The differences between borrowing licensed and unlicensed lenders’ money
Trying to decipher if a lender is licensed or unlicensed can be difficult for anyone new to the subject of personal loans. If you’re in need of an urgent loan in Singapore to fund an endeavour, don’t be in a hurry to sign up with the first online moneylender you come across on the internet. There is a huge difference when borrowing licensed and unlicensed lenders’ money. A wrong move can land you in an unsavoury situation that is not aligned with the law.
If you are planning to take up a personal loan, make sure to read on because, in this article, we will help you spot the differences between licensed and unlicensed moneylenders to ensure you’re getting your loan from a legal source.
1. Legal Documentation
Before committing to borrow a lender’s money, make sure to ask the company for legal documentation to prove that it is a legit licensed moneylender approved by local authorities. The lender should have a license number that appears in the list of registered moneylenders provided by the Ministry of Law.
An unlicensed moneylender would be unwilling to show you any documentation and might attempt to lure you with attractive offers that sound too good to be true. Be very wary of such propositions because there is an increasing number of reported scam victims who were deceived by illegal online moneylenders or loan sharks who impose themselves as licensed moneylenders, into taking urgent loans in Singapore.
Did you get to know about the moneylender through SMS, email or flyers? If so, it is most likely to be an unlicensed lender because as of November 2011, licensed money lenders in Singapore are only permitted to advertise through:
- Business or consumer directories in print or online media
- Websites belonging to the licensed money lender
- Advertisements placed within or on the exterior (the side of the wall, door, shutter, gate, and window) of the licensed money lender’s business premises
If you chanced upon a moneylender through channels outside of the three approved ones, rest assured that it is an unlicensed one that is violating the law. Do not respond to such advertisements. Instead, you should report the advertisements to the Ministry of Law at 1800-2255-529 or its website.
3. Interest Rates
According to the Registry of MoneyLenders, licensed moneylenders in Singapore are only allowed to impose a maximum interest rate of 4% per month. This limit is mandated by law and applies to both secured and unsecured loans. This means that if a moneylender attempts to charge you higher interests because you desperately need a fast payday loan or an urgent loan in Singapore to make ends meet, run the other way!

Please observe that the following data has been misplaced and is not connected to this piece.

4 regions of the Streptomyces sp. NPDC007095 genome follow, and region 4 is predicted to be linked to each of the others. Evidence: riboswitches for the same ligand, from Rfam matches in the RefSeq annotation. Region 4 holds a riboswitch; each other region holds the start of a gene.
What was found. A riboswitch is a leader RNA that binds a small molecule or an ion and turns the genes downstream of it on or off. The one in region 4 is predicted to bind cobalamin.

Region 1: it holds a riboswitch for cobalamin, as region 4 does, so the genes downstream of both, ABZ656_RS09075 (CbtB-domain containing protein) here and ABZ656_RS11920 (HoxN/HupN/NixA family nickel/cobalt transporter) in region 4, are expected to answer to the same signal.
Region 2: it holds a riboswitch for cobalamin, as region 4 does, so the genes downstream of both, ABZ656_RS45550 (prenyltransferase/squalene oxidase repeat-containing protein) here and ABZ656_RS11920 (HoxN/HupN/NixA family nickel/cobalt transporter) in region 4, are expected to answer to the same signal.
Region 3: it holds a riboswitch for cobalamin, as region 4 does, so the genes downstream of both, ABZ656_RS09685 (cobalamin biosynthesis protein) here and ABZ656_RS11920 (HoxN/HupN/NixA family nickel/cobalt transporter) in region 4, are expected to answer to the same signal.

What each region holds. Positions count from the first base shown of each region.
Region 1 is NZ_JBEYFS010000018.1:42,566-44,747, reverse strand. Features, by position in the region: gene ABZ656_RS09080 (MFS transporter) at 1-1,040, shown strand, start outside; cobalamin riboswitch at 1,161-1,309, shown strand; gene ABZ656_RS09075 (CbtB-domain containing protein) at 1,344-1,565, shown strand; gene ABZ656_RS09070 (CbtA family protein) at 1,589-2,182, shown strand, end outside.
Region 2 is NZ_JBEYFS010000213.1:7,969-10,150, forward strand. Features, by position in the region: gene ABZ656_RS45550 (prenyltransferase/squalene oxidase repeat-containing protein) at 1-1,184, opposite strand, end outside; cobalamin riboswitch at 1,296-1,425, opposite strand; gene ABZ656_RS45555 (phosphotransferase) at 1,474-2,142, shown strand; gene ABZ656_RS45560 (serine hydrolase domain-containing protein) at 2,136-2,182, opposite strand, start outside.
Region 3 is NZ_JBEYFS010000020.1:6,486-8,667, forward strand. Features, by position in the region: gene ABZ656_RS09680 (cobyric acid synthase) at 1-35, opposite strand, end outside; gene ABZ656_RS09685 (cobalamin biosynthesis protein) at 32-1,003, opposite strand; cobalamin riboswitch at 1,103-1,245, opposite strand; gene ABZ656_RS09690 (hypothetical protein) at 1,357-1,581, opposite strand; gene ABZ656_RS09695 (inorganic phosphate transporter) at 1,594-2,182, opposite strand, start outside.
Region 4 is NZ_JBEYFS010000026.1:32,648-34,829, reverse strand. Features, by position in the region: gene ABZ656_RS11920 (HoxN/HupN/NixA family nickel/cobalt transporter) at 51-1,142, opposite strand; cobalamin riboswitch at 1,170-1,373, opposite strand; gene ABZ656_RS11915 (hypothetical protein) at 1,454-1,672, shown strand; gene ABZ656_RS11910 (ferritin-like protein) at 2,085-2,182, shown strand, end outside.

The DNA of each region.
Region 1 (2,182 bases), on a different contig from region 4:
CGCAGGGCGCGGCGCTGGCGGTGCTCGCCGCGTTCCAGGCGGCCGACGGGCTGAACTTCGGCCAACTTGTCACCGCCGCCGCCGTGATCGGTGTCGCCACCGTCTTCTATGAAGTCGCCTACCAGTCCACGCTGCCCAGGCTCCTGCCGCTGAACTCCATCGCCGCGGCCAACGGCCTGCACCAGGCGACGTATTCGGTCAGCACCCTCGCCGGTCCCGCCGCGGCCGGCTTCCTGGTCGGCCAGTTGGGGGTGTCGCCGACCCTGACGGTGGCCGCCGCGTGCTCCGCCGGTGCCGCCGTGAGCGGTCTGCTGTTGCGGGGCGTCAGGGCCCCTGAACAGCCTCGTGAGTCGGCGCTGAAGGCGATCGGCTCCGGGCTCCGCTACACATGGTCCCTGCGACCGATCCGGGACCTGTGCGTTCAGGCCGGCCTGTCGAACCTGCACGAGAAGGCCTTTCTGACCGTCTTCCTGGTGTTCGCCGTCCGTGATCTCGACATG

Licensed moneylenders aren’t allowed to increase their interest rates above the legal limit. To top it off, the law also mandates that a late interest can only be imposed if borrowers make late repayments. Extra charges are not allowed to be levied on balanced amounts that are not due for payment.
4. Loan Amount
In terms of the total amount, there are some guidelines that you need to note before borrowing a lender’s money. For secured loans, which are loans backed by collateral such as mortgages and car loans, you can obtain a loan of any amount.
However, applying for unsecured loans are slightly different. The maximum amount that you may borrow at any time across all moneylenders in Singapore is limited to:
|Borrower’s Annual Income||Singapore Citizens and Permanent Residents||Foreigners Residing in Singapore|
|Less than S$10,000||S$3,000||S$500|
|S$10,000 to S$20,000||S$3,000||S$3,000|
|S$20,000 and above||6 times of monthly income||6 times of monthly income|
(Source: Registry of Moneylenders, Ministry of Law)
If a moneylender initiates to lend you more than the legal limit, you should opt out of the contract to steer clear of even more financial woes in future.
5. Charges and Expenses
Keep a lookout for additional charges and expenses that the lender attempts to pile on you. There are regulations that limit what can be imposed on borrowers.
Strictly speaking, all licensed moneylenders are only permitted to levy the following charges and expenses:
- a fee equivalent or less than S$60 for each month of late repayment
- a fee equivalent or less than 10% of the principal loan amount
- legal costs granted by the court when a moneylender make a successful claim on a borrower
Also, take note that the total charges imposed by a moneylender on any loan should never exceed the amount of the principal loan amount. If a lender attempts to charge a large fee, make sure to examine the terms and conditions before signing on the dotted line.